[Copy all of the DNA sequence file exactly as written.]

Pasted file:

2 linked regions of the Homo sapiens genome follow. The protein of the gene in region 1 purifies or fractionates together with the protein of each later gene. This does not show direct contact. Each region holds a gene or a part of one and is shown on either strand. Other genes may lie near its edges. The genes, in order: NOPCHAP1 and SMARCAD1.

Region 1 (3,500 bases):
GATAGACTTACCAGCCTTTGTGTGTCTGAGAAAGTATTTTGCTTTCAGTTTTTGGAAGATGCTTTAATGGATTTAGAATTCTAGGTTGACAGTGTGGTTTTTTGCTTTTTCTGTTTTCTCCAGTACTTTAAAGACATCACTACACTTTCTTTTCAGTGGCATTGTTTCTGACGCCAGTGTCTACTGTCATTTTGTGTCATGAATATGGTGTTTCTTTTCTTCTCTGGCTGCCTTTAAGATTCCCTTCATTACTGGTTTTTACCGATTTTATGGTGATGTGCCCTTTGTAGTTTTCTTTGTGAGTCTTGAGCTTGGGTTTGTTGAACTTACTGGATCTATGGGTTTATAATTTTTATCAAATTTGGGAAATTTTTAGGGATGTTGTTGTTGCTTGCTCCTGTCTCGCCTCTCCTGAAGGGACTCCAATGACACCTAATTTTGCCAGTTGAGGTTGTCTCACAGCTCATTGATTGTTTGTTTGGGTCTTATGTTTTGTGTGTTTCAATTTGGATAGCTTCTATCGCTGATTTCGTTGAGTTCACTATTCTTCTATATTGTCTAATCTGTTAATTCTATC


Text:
2 linked regions of the Homo sapiens genome follow. The protein of the gene in region 1 purifies or fractionates together with the protein of each later gene. This does not show direct contact. Each region holds a gene or a part of one and is shown on either strand. Other genes may lie near its edges. The genes, in order: NOPCHAP1 and SMARCAD1.

Region 1 (3,500 bases):
GATAGACTTACCAGCCTTTGTGTGTCTGAGAAAGTATTTTGCTTTCAGTTTTTGGAAGATGCTTTAATGGATTTAGAATTCTAGGTTGACAGTGTGGTTTTTTGCTTTTTCTGTTTTCTCCAGTACTTTAAAGACATCACTACACTTTCTTTTCAGTGGCATTGTTTCTGACGCCAGTGTCTACTGTCATTTTGTGTCATGAATATGGTGTTTCTTTTCTTCTCTGGCTGCCTTTAAGATTCCCTTCATTACTGGTTTTTACCGATTTTATGGTGATGTGCCCTTTGTAGTTTTCTTTGTGAGTCTTGAGCTTGGGTTTGTTGAACTTACTGGATCTATGGGTTTATAATTTTTATCAAATTTGGGAAATTTTTAGGGATGTTGTTGTTGCTTGCTCCTGTCTCGCCTCTCCTGAAGGGACTCCAATGACACCTAATTTTGCCAGTTGAGGTTGTCTCACAGCTCATTGATTGTTTGTTTGGGTCTTATGTTTTGTGTGTTTCAATTTGGATAGCTTCTATCGCTGATTTCGTTGAGTTCACTATTCTTCTATATTGTCTAATCTGTTAATTCTATC